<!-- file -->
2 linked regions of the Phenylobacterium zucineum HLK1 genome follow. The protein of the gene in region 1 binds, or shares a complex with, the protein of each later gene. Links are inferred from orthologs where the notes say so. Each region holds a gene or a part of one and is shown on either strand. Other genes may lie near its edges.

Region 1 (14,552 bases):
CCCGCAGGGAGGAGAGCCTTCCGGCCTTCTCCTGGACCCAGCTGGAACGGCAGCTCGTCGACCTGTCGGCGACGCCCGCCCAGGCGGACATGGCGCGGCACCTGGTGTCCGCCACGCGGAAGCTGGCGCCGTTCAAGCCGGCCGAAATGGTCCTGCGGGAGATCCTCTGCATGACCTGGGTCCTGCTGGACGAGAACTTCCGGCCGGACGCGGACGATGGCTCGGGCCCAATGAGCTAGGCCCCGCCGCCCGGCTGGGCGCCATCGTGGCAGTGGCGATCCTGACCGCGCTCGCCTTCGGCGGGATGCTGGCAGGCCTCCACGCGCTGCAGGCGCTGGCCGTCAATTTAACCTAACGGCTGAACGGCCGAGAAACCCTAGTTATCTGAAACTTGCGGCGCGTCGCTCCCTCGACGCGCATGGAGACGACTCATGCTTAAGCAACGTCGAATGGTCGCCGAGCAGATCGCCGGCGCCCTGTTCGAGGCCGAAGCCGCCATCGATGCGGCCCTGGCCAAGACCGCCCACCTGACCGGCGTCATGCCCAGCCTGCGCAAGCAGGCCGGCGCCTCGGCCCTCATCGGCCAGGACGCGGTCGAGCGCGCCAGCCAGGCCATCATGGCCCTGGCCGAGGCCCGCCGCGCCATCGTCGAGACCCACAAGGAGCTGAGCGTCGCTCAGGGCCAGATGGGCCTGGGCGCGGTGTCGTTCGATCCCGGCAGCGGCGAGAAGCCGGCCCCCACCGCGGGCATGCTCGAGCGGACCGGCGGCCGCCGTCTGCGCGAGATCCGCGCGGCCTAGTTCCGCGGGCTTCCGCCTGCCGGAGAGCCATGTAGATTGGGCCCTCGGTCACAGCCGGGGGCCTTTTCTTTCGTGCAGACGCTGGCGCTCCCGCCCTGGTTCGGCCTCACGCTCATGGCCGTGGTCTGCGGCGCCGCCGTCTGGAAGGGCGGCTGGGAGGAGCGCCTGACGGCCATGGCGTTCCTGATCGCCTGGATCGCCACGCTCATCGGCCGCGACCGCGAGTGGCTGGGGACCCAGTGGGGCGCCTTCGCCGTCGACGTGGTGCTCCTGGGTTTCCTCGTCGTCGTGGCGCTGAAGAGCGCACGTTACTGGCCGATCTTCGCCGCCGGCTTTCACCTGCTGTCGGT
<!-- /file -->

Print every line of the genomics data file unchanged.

2 linked regions of the Phenylobacterium zucineum HLK1 genome follow. The protein of the gene in region 1 binds, or shares a complex with, the protein of each later gene. Links are inferred from orthologs where the notes say so. Each region holds a gene or a part of one and is shown on either strand. Other genes may lie near its edges.

Region 1 (14,552 bases):
CCCGCAGGGAGGAGAGCCTTCCGGCCTTCTCCTGGACCCAGCTGGAACGGCAGCTCGTCGACCTGTCGGCGACGCCCGCCCAGGCGGACATGGCGCGGCACCTGGTGTCCGCCACGCGGAAGCTGGCGCCGTTCAAGCCGGCCGAAATGGTCCTGCGGGAGATCCTCTGCATGACCTGGGTCCTGCTGGACGAGAACTTCCGGCCGGACGCGGACGATGGCTCGGGCCCAATGAGCTAGGCCCCGCCGCCCGGCTGGGCGCCATCGTGGCAGTGGCGATCCTGACCGCGCTCGCCTTCGGCGGGATGCTGGCAGGCCTCCACGCGCTGCAGGCGCTGGCCGTCAATTTAACCTAACGGCTGAACGGCCGAGAAACCCTAGTTATCTGAAACTTGCGGCGCGTCGCTCCCTCGACGCGCATGGAGACGACTCATGCTTAAGCAACGTCGAATGGTCGCCGAGCAGATCGCCGGCGCCCTGTTCGAGGCCGAAGCCGCCATCGATGCGGCCCTGGCCAAGACCGCCCACCTGACCGGCGTCATGCCCAGCCTGCGCAAGCAGGCCGGCGCCTCGGCCCTCATCGGCCAGGACGCGGTCGAGCGCGCCAGCCAGGCCATCATGGCCCTGGCCGAGGCCCGCCGCGCCATCGTCGAGACCCACAAGGAGCTGAGCGTCGCTCAGGGCCAGATGGGCCTGGGCGCGGTGTCGTTCGATCCCGGCAGCGGCGAGAAGCCGGCCCCCACCGCGGGCATGCTCGAGCGGACCGGCGGCCGCCGTCTGCGCGAGATCCGCGCGGCCTAGTTCCGCGGGCTTCCGCCTGCCGGAGAGCCATGTAGATTGGGCCCTCGGTCACAGCCGGGGGCCTTTTCTTTCGTGCAGACGCTGGCGCTCCCGCCCTGGTTCGGCCTCACGCTCATGGCCGTGGTCTGCGGCGCCGCCGTCTGGAAGGGCGGCTGGGAGGAGCGCCTGACGGCCATGGCGTTCCTGATCGCCTGGATCGCCACGCTCATCGGCCGCGACCGCGAGTGGCTGGGGACCCAGTGGGGCGCCTTCGCCGTCGACGTGGTGCTCCTGGGTTTCCTCGTCGTCGTGGCGCTGAAGAGCGCACGTTACTGGCCGATCTTCGCCGCCGGCTTTCACCTGCTGTCGGT